The model scene has been on the rise since the introduction of social media platforms such as Facebook and Instagram to name a few. Now one of the joys of these social media is that we get to see lots of different builders from across the globe that might not have been recognized before. One such guy is Roy Farley. I noticed his amazing work on a Tamiya R32 Gtr kit that he is still currently working on. The extra details he added really caught my eye. Although the build is on hold he has recently completed a Rocket Bunny 86 which was purchased from Eightyone81. Once again Roy added some extra details along with a sweet paint job make it a really well all round model. Lets hear what else Roy had to say.
Raees: Give us some background about yourself Roy.
Roy: Welllllll, my name is Roy Farley, I’m from the United States, southeastern Kentucky to be specific, and I’m 27 years old.
Raees: So where does the love of cars come from?
Roy: The love of cars comes from my dad. He passed away in 2011 from cancer, and it’s been a long road ever since. He showed me how to turn my first wrench, how to rebuild my first carburetor, and when I blew the engine up in my first import car from street racing, he made me pull the engine and trans and swap a new one in since i broke it. My love started out in domestic muscle cars (mostly Chevelle’s and Nomad’s, but anything Chevy and anything fast) and grew quickly when i saw my first real import car (97 RHD TT toyota supra). Ever since I was hooked on having fun and building cars, no matter what they are. I wish my pops were here to enjoy them with me, but we enjoyed a lot of cars together, and I still keep around his hotrods. It’s just something that will never get old to me, even when I’m old, haha.
Raees: What inspired you to get into model building and for how long have you been at it?
Roy: Well, I “built” models when I was a kid growing up; I think all boys “built” models growing up, so I use that term loosely. These were models that were half glued together, minimal painting, and parts that definitely didn’t fit right. I was trying, but I didn’t understand the complexity of building a box stock kit. I got discouraged and gave it up after I was about 11, and only dabbled with a kit here and there until I pretty much stopped at 13ish. When I was in college I decided to try and build a few kits again, but only built one and it was still not that great. I remember it well, it was a Revell WRX, which I didn’t know at the time was a rare kit to be had, but I remember being so stoked it had a turbo in the kit, and then got to the turbo and was so disappointed. The lack of detail in the it was just overwhelming, and very disheartening. I felt like no matter what the kit wasn’t going to end up being that great. I finished the kit, very displeased and with many mistakes under my belt for one build (I didn’t strip the chrome on the wheels, just straight dry brushed over them, hah, looked like shit, got glue ALL over the headlights and windshield/windows, and ended up gluing all of the wheels in place on accident), and decided ‘okay enough, I’m done. I gave it up for what I thought was good. I had some shit come up in my life, ended up moving back home with my mom, and left the kit at my old apartment never to be seen again. I got involved with a wonderful woman and started building real cars again (1990 eagle talon, a poor man’s evo), but the winters here suck, so I took the car building itch indoors, which is never a good thing. While looking at build sheets and parts for my 4g63t, I stumbled across Mike Lawrence’s time attack Evo and was BLOWN away. I knew I had to get into the hobby again, and it’s pretty much history from there. I have been spending more money on model cars than real cars ever since!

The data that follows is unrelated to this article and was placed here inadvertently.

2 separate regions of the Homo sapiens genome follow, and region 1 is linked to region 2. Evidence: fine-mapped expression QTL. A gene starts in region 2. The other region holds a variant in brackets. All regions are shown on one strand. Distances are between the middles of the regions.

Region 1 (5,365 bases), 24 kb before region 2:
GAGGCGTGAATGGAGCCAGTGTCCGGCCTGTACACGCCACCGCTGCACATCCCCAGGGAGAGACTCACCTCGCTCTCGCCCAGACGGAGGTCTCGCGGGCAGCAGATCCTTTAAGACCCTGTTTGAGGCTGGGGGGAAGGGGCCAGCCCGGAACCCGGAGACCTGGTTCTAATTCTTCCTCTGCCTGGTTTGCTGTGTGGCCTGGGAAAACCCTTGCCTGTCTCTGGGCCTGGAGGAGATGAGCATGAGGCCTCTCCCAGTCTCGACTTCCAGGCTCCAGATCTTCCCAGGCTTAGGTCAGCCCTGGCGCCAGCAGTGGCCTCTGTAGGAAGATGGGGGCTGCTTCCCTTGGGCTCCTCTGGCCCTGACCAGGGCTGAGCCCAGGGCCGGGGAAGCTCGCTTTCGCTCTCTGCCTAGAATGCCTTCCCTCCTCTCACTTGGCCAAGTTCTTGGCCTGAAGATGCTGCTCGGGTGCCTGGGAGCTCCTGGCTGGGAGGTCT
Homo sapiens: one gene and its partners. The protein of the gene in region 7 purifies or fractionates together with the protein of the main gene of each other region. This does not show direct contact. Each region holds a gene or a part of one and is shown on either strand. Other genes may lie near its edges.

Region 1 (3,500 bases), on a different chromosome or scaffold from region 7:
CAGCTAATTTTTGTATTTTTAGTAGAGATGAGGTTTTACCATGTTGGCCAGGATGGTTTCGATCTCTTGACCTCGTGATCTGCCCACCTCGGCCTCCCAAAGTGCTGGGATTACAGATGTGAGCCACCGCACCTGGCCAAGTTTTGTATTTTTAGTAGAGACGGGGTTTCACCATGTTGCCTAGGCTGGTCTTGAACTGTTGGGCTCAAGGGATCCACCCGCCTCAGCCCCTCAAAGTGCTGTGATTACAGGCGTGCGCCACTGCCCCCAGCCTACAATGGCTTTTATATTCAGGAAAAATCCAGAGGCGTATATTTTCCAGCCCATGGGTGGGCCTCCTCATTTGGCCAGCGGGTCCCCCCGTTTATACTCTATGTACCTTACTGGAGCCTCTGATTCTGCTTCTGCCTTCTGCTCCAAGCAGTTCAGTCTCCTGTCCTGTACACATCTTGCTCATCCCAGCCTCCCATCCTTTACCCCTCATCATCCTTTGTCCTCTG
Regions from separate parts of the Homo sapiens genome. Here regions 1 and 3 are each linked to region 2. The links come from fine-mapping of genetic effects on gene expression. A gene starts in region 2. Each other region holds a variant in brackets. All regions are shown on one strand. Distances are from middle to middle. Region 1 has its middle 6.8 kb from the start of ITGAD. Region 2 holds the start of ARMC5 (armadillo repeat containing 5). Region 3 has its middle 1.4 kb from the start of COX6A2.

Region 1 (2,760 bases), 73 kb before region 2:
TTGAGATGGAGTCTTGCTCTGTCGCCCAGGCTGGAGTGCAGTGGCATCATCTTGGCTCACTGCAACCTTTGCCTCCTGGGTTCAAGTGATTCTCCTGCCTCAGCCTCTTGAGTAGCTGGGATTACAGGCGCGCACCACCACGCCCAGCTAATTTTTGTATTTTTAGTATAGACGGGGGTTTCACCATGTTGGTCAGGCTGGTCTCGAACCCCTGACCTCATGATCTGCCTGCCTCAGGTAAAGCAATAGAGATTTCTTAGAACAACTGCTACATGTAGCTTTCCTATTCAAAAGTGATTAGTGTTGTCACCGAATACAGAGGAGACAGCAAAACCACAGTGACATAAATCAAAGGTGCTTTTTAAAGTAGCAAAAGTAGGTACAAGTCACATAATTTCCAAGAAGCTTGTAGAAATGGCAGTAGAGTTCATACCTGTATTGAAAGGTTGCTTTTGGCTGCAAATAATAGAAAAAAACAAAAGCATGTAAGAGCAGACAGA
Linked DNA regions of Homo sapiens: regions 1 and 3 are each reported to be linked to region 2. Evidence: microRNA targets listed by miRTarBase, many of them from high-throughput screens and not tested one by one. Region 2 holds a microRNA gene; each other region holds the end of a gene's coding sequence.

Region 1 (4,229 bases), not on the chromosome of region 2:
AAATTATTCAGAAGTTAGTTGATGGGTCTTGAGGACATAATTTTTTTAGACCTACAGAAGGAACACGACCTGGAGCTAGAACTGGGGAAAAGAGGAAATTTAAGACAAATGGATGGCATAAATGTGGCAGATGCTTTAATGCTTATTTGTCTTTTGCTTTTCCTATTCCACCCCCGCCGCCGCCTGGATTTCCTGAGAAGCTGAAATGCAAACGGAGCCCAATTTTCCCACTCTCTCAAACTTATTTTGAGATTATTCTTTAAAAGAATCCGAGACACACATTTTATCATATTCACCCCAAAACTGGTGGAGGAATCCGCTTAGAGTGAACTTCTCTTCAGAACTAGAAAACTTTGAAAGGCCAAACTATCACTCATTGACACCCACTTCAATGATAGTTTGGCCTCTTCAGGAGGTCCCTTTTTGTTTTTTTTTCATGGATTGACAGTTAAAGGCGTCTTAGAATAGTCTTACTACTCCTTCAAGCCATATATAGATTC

Raees: Is there a specific style or theme that you build and why?
Roy: I’m over the top. Not like, bosozoku over the top, but on 98% of my builds, I do things that most people don’t even care about. I put detail into places that even I won’t see when it’s installed, but I try to stay as close to scale as possible on everything. It’s kind of sad to know that most of my detail won’t ever be seen, but I know it’s there. I know that I did or didn’t do it and it can really bother me sometimes because I’ll think to myself ‘well, it would suck if it wasn’t as close to 100% accurate as I could get. I’m still learning a lot, especially with scratch building and painting, but that’s the best part about doing something you love. I never get tired of it because I’m always learning something new. I like to keep everything clean and fresh, new ideas, new item placement, new designs, whatever I can do to keep a clean fresh palate.